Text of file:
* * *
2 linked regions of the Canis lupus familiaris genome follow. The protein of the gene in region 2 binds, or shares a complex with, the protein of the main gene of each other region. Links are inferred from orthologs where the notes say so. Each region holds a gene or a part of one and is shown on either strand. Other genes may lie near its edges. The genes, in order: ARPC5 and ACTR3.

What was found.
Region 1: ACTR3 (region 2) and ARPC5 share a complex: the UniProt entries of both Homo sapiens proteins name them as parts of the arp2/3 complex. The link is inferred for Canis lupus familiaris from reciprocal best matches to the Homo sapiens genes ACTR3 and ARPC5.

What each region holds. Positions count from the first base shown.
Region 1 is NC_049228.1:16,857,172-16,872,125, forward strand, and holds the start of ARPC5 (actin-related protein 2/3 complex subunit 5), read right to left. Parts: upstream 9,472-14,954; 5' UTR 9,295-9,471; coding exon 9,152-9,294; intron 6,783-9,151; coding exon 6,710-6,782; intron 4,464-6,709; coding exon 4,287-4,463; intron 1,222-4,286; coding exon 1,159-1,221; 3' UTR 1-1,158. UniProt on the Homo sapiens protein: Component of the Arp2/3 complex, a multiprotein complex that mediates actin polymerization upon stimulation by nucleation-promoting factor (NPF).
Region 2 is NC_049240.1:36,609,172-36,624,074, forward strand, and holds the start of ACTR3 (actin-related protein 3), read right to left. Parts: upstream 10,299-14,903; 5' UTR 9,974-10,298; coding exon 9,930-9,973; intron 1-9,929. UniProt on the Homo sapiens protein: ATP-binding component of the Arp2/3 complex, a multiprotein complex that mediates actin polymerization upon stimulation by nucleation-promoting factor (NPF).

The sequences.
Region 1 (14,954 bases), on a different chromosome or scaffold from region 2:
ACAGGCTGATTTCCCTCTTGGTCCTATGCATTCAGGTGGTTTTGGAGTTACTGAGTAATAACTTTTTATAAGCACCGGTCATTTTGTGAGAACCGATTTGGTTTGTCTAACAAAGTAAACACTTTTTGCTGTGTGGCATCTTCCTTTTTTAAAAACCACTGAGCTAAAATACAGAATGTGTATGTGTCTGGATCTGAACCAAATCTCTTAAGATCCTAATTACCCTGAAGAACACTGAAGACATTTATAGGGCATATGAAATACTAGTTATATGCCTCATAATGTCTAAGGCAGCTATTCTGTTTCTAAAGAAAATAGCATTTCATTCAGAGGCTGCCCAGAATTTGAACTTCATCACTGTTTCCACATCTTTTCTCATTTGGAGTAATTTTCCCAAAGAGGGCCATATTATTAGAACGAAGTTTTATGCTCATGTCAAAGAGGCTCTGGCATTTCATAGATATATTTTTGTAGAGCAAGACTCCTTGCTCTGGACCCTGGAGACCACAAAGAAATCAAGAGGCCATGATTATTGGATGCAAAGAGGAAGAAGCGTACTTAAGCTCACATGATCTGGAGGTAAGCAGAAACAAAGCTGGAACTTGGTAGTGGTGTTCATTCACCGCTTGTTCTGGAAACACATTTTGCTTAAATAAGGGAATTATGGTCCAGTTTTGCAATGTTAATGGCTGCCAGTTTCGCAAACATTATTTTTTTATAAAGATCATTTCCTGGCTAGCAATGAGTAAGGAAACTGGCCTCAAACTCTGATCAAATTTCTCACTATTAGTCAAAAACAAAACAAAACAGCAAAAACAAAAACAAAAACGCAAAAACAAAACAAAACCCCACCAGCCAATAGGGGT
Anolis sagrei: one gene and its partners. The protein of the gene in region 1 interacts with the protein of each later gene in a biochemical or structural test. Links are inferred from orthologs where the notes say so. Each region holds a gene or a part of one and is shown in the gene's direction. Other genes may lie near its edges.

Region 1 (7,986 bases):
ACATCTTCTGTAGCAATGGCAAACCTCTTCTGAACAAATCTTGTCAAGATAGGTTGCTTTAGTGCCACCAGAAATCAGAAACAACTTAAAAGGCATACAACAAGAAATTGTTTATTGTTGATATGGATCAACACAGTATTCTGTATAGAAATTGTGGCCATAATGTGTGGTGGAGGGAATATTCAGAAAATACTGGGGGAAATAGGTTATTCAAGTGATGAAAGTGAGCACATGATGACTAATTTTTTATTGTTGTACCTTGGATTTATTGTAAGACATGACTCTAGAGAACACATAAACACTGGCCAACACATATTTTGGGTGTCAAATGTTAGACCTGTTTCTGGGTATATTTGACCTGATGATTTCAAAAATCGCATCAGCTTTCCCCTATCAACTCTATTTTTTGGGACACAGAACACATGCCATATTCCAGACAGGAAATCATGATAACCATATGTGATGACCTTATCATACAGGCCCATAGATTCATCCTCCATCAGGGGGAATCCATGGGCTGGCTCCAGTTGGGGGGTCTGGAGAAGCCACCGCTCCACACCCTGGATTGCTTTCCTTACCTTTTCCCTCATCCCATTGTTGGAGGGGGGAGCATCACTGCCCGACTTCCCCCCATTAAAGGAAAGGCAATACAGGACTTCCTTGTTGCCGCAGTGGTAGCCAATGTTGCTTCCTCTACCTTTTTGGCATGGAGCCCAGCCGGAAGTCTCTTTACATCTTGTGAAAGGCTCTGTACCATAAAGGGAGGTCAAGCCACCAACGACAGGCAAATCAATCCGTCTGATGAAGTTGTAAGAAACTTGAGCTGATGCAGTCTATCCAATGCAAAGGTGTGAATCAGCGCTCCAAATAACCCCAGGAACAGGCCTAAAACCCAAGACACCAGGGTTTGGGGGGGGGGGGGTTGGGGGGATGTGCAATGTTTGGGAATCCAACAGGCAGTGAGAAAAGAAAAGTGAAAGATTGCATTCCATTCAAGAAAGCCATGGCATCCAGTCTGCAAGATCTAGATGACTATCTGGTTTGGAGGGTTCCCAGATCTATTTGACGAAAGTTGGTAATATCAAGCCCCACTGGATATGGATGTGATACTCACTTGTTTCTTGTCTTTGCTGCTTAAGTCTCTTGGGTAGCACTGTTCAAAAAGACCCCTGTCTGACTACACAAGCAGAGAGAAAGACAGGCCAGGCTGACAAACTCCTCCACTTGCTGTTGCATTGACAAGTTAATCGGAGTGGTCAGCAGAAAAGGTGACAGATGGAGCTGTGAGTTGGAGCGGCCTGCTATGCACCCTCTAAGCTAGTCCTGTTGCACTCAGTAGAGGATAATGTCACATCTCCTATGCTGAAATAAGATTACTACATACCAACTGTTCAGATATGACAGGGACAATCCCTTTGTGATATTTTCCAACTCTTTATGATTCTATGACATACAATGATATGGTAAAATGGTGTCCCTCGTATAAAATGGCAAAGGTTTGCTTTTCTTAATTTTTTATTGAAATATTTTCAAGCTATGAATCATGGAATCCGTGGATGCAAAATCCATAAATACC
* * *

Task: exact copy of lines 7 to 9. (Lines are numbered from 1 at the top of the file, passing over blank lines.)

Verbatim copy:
The sequences.
Region 1 (14,954 bases), on a different chromosome or scaffold from region 2:
ACAGGCTGATTTCCCTCTTGGTCCTATGCATTCAGGTGGTTTTGGAGTTACTGAGTAATAACTTTTTATAAGCACCGGTCATTTTGTGAGAACCGATTTGGTTTGTCTAACAAAGTAAACACTTTTTGCTGTGTGGCATCTTCCTTTTTTAAAAACCACTGAGCTAAAATACAGAATGTGTATGTGTCTGGATCTGAACCAAATCTCTTAAGATCCTAATTACCCTGAAGAACACTGAAGACATTTATAGGGCATATGAAATACTAGTTATATGCCTCATAATGTCTAAGGCAGCTATTCTGTTTCTAAAGAAAATAGCATTTCATTCAGAGGCTGCCCAGAATTTGAACTTCATCACTGTTTCCACATCTTTTCTCATTTGGAGTAATTTTCCCAAAGAGGGCCATATTATTAGAACGAAGTTTTATGCTCATGTCAAAGAGGCTCTGGCATTTCATAGATATATTTTTGTAGAGCAAGACTCCTTGCTCTGGACCCTGGAGACCACAAAGAAATCAAGAGGCCATGATTATTGGATGCAAAGAGGAAGAAGCGTACTTAAGCTCACATGATCTGGAGGTAAGCAGAAACAAAGCTGGAACTTGGTAGTGGTGTTCATTCACCGCTTGTTCTGGAAACACATTTTGCTTAAATAAGGGAATTATGGTCCAGTTTTGCAATGTTAATGGCTGCCAGTTTCGCAAACATTATTTTTTTATAAAGATCATTTCCTGGCTAGCAATGAGTAAGGAAACTGGCCTCAAACTCTGATCAAATTTCTCACTATTAGTCAAAAACAAAACAAAACAGCAAAAACAAAAACAAAAACGCAAAAACAAAACAAAACCCCACCAGCCAATAGGGGT